"The more I find out, the less I know."

Wed - July 5, 2006 at 10:15 PM in

There Is No Energy Problem

Conventional wisdom right now is that we (that is, the United States and the global economy) have an energy problem.

That's not quite true.

What we have are three distinct problems, all related somehow to energy.

First, we have a fuel problem. Specifically, there's a developing shortage of the stuff we most frequently use as fuel for motor vehicles.

Second, we have an electricity storage problem. There is no economical way to store large quantities of electricity to carry excess supply at one time of day to match excess demand at other times.

Finally, we have a carbon dioxide problem. Most of our biggest sources of energy release carbon dioxide into the atmosphere after that carbon had been locked underground for millions of years, causing a sharp increase in atmospheric CO2 levels.

There Is No Energy Problem
We have plenty of energy. The energy streaming onto the Earth from the Sun amounts to thousands of kilowatt-hours per year for every square meter of the Earth's surface. The roof of a typical home captures enough solar energy to more than meet that home's energy needs, even at an efficiency of solar collectors on the order of 10% or so (meaning that 90% of the energy goes wasted).

We could, in theory (and with appropriate infrastructure) meet the United States' entire energy needs through solar power with far less land than is currently devoted to growing food.

That's not even counting wind power, hydroelectric, nuclear, and other less-developed energy sources such as tides and waves.

Farms are nothing more than mechanisms for converting solar energy (plus water, labor, and fertilizer) into chemical energy in the form of corn, wheat, etc. This conversion is absurdly inefficient, orders of magnitude worse than solar electric conversion. Despite this inefficiency, we still consider it worthwhile to use corn and soybeans as a commercially viable source of fuel. That's how much extra solar energy we have.

The Fuel Problem
Unfortunately, this abundance of solar energy does not occur at the times and places we need it most, and it isn't concentrated enough to power a car (much less an airplane) with current technology. So we need concentrated chemical fuel for the energy to be useful.

Currently, we use oil and to a lesser extent natural gas. Those fuel sources are convenient, reasonably plentiful, and still (despite recent price increases) cheap. But they are not renewable, and they will run out at some point.

So the problem is finding some other source of concentrated chemical energy to use for a fuel in vehicles and for heat in the winter. Biofuels seem to be the most promising alternative right now, despite the insanely poor conversion rate from solar energy to ethanol or biodiesel.

But what we really need is some process that converts solar energy into a liquid chemical fuel without the intermediate step of growing an organism. Imagine, for example, a solar reactor which has a catalyst submerged in a mixture of carbon dioxide and water (that is, seltzer water). When intense enough light hits the catalyst, it converts the water and CO2 into a simple hydrocarbon plus oxygen.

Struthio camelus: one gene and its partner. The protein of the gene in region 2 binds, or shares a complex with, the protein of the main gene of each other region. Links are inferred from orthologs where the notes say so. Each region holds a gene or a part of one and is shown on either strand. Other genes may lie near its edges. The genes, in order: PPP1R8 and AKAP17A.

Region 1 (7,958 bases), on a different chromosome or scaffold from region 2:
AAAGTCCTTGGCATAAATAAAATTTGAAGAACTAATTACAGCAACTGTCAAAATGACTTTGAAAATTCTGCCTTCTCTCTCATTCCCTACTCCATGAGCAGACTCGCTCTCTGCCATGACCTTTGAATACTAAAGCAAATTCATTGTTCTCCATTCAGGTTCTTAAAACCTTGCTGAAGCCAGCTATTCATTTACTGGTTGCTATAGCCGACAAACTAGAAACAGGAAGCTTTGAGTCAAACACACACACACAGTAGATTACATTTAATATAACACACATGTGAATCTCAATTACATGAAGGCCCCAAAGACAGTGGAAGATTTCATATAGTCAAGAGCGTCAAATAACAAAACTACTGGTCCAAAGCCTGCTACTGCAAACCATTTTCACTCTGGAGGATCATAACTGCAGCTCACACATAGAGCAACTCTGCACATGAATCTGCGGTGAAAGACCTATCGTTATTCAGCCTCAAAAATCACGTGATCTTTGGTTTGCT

The Electricity Storage Problem
Electricity is the most versatile of all forms of energy. Like chemical energy, electricity can be used for heat and light, but unlike chemical energy, electricity can power electronics and be converted into motion with nearly 100% efficiency (as compared to 20% to 40% efficiency for chemical fuel). Unlike chemical energy, electricity can't be cost-effectively stored, which means it basically has to be used at the same time it is generated.

Small amounts of electricity can be stored, such as in batteries and capacitors. That works for some specialized applications, like mobile power, but you can't economically power a city from giant banks of capacitors.

This is important because some of the most promising alternative sources of electricity--wind and solar in particular--are intermittent. There's no way to store the wind from a windy day to a calm one, and no way to store the sun from a sunny day to a cloudy day.

But if we can devise a way to cheaply store massive quantities of electricity (on the order of thousands of megawatt-hours) for periods of up to 24 hours, many alternative energy sources suddenly become a lot more viable. It is also worth point out, though, that we still have tons of cheap coal around, and the only reason to be looking at alternatives is because of the carbon dioxide problem.

The Carbon Dioxide Problem
Every time we dig any sort of fossil fuel out of the ground and burn it, whether that's oil, natural gas, or coal, we release carbon dioxide into the atmosphere from sources which had been locked up for millions of years. Conversely, all living things lock carbon in their bodies (or stems or whatever), which removes carbon dioxide from the atmosphere until that organism completely decomposes.

The problem is that we've been removing so much fossil carbon from the earth and releasing it as carbon dioxide that the Earth's atmosphere now contains far more CO2 than it has had in tens of thousands of years. This is almost certainly having an impact on global climate, and the impact will only get worse.

Unfortunately, there isn't much we can do at this point to prevent any effect from increased CO2. It is already happening. What we can do is work to find fuel and energy sources that don't rely on burning ancient deposits of carbon-based chemicals, so as to reduce future emissions.

The devil is that if we were faced with any two of the three problems, it would be fairly easy to solve them with current technology. But all three at once....that's hard.

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